San Diego State University, College of Business Administration
James Sinegal, cofounder, CEO for more than 27 years, and a director of Costco Wholesale Corporation, started his career in business as an 18-year-old college student. He began work for the legendary retail icon Sol Price at the discount store FedMart in San Diego and remained working for Price for almost 30 years before striking out on his own to start Costco with his business partner, Jeff Brotman. Today, Costco has more than 670 warehouses and more than 70 million shopping members spread throughout the United States, Canada, the United Kingdom, Spain, Australia, Mexico, Taiwan, South Korea, and Japan.
Arguably San Diego State University’s most successful business alumnus, Sinegal boasts accomplishments that transcend his business success. He embodies a philosophy and set of values that sets him apart as a role model for students. Committed to quality goods and services at the lowest possible prices, he is passionate about creating terrific merchandising value for the consumer. Costco customers pay for the merchandise, not for the overhead. And this situation was not accomplished by squeezing profits out of vendors or at the expense of employees. Under Sinegal’s leadership, Costco went to extraordinary pains to help vendors lower prices through improved logistics, improved ordering, and sharpened production processes. Costco employees, who have always been some of the best paid in retail, are recognized as valuable partners of the corporation.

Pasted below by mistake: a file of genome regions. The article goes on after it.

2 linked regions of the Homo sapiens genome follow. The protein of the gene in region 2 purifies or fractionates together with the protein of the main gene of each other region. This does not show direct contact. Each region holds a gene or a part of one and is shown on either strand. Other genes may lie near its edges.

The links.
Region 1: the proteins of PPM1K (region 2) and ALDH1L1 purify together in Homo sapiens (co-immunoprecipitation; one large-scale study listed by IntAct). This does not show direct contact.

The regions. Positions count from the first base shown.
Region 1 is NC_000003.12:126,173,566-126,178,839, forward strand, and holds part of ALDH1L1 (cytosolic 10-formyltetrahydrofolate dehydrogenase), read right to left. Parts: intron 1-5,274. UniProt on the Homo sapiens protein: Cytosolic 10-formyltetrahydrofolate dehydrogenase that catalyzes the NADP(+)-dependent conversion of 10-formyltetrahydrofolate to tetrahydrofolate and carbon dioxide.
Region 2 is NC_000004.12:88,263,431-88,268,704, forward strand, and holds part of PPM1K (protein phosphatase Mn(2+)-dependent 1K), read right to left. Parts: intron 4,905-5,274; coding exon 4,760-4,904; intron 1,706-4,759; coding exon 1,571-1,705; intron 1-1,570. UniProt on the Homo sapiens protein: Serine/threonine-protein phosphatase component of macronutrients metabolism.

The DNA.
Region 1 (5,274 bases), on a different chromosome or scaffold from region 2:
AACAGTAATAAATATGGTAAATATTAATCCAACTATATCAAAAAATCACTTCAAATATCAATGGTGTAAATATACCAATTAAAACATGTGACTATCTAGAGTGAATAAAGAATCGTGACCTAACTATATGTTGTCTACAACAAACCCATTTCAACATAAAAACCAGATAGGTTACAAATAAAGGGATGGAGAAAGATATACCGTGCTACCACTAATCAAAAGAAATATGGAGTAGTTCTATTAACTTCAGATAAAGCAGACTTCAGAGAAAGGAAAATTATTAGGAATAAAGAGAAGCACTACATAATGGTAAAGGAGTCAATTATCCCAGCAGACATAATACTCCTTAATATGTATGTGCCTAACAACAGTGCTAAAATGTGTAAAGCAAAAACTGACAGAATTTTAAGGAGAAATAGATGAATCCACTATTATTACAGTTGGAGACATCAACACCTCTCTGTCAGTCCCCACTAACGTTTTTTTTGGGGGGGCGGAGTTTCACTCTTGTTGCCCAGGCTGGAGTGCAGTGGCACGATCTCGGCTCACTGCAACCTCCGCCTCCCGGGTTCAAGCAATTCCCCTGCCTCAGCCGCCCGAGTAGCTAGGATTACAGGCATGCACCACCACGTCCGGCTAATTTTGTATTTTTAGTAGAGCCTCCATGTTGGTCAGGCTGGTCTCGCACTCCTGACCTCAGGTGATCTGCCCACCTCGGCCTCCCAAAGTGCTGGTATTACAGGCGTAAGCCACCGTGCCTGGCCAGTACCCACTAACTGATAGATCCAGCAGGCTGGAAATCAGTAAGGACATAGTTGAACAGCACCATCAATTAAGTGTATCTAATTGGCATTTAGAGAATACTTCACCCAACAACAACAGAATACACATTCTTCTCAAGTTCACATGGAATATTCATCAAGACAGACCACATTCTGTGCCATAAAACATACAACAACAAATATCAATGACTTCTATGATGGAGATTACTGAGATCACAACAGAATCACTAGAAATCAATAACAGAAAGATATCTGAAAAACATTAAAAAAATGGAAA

Sinegal built his success on solid values and ethics. He has taken advantage of his formal education by combining it with hard work and discipline. He came from humble beginnings and went on to achieve great results, inspiring those around him.
Sinegal has earned a reputation for generosity to customers, as well to employees. Costco's average pay has always been much higher than most big-box retail rivals, along with generous benefits and opportunities for internal advancement. Sinegal always rejected Wall Street's assumption that success in discount retailing requires poor employee compensation, skimpy benefits, and constantly increasing prices to meet profit demands. A 2005 New York Times article titled “How Costco Became the Anti-Wal-Mart” notes of Costco’s success, “Good wages and benefits are why Costco has extremely low rates of turnover and theft by employees. And Costco's customers, who are more affluent than other warehouse store shoppers, stay loyal because they like that low prices do not come at the workers' expense. ‘This is not altruistic,’ [Sinegal] said. ‘This is good business.’”